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I'm well aware that there is no standard ABI for c++, so this is what I did:

//trialDLL.h
#ifndef TRIALDLL_H_
#define TRIALDLL_H_

class MyMathFuncs
{
private:
    double offset;

public:
    MyMathFuncs(double offset);

    ~MyMathFuncs();

    double Add(double a, double b);

    double Multiply(double a, double b);

    double getOffset();
};

#ifdef __cplusplus
extern "C"{
#endif

#ifdef TRIALDLL_EXPORT
#define TRIALDLL_API __declspec(dllexport)
#else
#define TRIALDLL_API __declspec(dllimport)
#endif

    TRIALDLL_API MyMathFuncs* __stdcall new_MyMathFuncs(double offset);

    TRIALDLL_API void __stdcall del_MyMathFuncs(MyMathFuncs *myMath);

    TRIALDLL_API double __stdcall MyAdd(MyMathFuncs* myMath, double a, double b);


#ifdef __cplusplus
}
#endif

#endif

And the definition .cpp: (Other class functions' definitions are omitted)

//trialDLL.cpp
#include "trialDLL.h"

MyMathFuncs* __stdcall new_MyMathFuncs(double offset)
{
return new MyMathFuncs(offset);
}


void __stdcall del_MyMathFuncs(MyMathFuncs *myMath)
{
    myMath->~MyMathFuncs();
}


double __stdcall MyAdd(MyMathFuncs *myMath, double a, double b)
{
return myMath->Add(a, b);
}

// class functions
double MyMathFuncs::Add(double a, double b)
{
return a+b+ this->offset;
}

And I build this into a dll and named it trialDLL3.dll. Then in python, I wrote a module as:

#trialDLL3.py
import ctypes
from ctypes import WinDLL

class MyMath(object):
    def __init__(self, offset):
        self.FunMath = WinDLL('trialDLL3.dll')
        self.FunMath.new_MyMathFuncs.argtypes = [ctypes.c_double]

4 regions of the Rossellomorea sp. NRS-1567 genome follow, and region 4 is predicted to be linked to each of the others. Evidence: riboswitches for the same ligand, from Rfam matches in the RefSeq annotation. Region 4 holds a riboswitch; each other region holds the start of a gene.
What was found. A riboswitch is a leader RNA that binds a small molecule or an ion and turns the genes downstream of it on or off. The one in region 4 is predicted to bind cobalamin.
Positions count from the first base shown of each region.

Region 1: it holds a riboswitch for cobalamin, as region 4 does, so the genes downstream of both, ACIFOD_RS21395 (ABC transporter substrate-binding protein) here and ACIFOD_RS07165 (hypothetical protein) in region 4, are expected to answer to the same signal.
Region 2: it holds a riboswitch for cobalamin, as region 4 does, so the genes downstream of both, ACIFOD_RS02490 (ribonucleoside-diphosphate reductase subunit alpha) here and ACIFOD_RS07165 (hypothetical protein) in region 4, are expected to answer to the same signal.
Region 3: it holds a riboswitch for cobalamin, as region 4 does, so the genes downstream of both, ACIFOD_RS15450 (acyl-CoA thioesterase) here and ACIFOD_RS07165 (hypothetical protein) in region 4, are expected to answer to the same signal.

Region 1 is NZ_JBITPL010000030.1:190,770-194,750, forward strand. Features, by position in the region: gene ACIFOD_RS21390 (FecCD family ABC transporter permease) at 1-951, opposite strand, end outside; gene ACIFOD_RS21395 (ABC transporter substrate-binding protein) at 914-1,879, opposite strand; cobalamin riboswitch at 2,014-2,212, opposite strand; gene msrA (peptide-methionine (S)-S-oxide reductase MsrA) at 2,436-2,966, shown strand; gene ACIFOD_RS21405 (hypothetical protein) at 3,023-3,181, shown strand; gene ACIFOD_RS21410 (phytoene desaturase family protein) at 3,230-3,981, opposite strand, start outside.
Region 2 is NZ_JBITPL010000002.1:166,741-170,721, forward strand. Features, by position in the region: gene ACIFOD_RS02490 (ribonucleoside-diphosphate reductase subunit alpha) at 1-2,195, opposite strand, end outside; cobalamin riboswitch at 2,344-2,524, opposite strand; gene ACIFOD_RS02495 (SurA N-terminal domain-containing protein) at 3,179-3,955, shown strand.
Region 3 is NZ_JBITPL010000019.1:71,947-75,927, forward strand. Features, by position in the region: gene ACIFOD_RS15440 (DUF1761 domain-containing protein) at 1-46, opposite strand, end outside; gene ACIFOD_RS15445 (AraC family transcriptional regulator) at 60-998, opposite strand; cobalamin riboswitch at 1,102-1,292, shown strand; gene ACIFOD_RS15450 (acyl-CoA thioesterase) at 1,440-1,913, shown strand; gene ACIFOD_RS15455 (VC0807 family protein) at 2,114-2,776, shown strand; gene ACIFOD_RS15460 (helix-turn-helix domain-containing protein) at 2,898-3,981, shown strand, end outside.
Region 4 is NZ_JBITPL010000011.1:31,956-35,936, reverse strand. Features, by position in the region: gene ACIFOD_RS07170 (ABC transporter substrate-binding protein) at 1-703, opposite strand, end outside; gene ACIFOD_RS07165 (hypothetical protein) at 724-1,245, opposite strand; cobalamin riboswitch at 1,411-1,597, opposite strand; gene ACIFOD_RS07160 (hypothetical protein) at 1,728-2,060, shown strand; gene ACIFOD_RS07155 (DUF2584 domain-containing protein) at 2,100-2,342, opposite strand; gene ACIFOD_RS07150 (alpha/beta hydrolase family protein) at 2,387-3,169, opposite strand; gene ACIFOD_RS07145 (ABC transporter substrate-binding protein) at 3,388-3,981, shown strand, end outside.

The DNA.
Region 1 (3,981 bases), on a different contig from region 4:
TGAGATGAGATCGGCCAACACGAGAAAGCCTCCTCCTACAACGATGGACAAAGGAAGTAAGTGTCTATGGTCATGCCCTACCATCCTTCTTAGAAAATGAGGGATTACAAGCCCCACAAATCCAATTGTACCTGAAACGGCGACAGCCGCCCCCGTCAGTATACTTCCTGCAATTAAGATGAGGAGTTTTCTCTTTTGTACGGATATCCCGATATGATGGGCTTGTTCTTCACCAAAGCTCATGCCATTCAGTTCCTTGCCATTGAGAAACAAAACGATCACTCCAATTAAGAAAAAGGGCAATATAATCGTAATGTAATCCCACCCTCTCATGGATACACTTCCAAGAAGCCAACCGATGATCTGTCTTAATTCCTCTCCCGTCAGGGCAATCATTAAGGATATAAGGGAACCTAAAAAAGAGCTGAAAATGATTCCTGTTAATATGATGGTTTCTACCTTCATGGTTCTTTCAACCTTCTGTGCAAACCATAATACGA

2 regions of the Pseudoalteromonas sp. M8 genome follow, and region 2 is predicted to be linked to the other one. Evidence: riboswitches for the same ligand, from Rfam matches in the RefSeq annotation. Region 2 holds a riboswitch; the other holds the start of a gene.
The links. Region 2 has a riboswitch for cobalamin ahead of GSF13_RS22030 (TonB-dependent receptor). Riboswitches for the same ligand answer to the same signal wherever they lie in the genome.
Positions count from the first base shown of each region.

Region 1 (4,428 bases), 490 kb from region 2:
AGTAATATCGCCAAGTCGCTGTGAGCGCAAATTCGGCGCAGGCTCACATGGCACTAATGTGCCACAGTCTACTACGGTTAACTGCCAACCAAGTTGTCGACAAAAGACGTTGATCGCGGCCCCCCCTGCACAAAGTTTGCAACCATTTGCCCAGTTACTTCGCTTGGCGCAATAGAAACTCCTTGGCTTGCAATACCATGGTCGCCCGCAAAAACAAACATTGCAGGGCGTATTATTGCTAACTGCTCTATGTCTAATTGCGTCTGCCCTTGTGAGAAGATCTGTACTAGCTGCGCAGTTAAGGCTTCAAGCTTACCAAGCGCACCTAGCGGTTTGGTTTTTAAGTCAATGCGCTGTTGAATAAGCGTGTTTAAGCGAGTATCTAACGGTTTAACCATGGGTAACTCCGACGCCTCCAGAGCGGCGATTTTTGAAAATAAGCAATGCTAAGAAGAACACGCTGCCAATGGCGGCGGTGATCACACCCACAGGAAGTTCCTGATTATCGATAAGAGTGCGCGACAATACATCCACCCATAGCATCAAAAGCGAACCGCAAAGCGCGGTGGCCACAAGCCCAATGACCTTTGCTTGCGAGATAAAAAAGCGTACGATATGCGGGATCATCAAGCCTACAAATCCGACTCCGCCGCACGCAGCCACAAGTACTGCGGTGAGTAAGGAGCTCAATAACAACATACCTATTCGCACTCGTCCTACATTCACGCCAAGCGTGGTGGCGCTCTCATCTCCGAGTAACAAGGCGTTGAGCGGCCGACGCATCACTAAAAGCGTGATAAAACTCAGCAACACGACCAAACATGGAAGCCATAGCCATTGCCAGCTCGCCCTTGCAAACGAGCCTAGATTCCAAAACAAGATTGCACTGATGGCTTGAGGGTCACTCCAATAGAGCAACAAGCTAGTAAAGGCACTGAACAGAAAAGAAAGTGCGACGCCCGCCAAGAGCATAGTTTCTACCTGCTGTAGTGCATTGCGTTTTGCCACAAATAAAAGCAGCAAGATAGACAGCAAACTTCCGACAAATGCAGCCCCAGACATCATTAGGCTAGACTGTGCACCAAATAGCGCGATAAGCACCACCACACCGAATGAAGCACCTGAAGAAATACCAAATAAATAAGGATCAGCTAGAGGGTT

self.FunMath.new_MyMathFuncs.restype = ctypes.c_void_p

        self.FunMath.MyAdd.argtypes = [ctypes.c_void_p, \
                                       ctypes.c_double, ctypes.c_double]
        self.FunMath.MyAdd.restype = ctypes.c_double

        self.obj = self.FunMath.new_MyMathFuncs(offset)

    def FunAdd(self, a, b):
        self.FunMath.MyAdd(self.obj, a, b)

    def delete(): 
        self.FunMath.del_MyMathFuncs()

After all these, strange things happened. In the IDLE python shell, I did:

theMath = MyMath(3.3)        #create the instance
theMath.FunAdd(3.3, 3.3)     #call the function

The second line returned None instead of 9.9. Then I tried another way round, putting this line in the shell:

theMath.FunMath.MyAdd(theMath.obj, 3.3 ,3.3)

And this line returns me an unsurprising 9.9, but surprising when compared to the last result None. Shouldn't these two lines identical? And I decided to run all those lines explicitly in python shell and see what can go wrong, writing: (excluding the imports)

loadedDLL = WinDLL('trialDLL3.dll')
loadedDLL.new_MyMathFuncs.argtypes = [ctypes.c_double]
loadedDLL.new_MyMathFuncs.restype = ctypes.c_void_p
loadedDLL.MyAdd.argtypes = [ctypes.c_void_p, \
                                    ctypes.c_double, ctypes.c_double]
loadedDLL.MyAdd.restype = ctypes.c_double
obj = loadedDLL.new_MyMathFuncs(3.3)
FunMath.MyAdd(obj, 3.3, 3.3)

All these lines finally returned 9.9. Aren't these lines identical to the two lines if the trialDLL3.py module is imported?

theMath = MyMath(3.3)        #create the instance
theMath.FunAdd(3.3, 3.3)     #call the function

If they are the same deal, why the two line class version returns None and the explicit way return expected 9.9? Thanks in advance!

share|improve this question
    
Thank you eryksun ;) But I think it improves the readability if the backslash is always placed for a line continuation? –  springRoll Apr 29 '13 at 14:04
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1 Answer

up vote 2 down vote accepted

Everything works fine... but you forgot to pass along the return value of the C function in the method MyMath.FunAdd!

def FunAdd(self, a, b):
    return self.FunMath.MyAdd(self.obj, a, b)
    ^^^^^^
share|improve this answer
    
My my.. Thanks Armin! It is not a good idea to work at Sunday night, is it? –  springRoll Apr 28 '13 at 22:32
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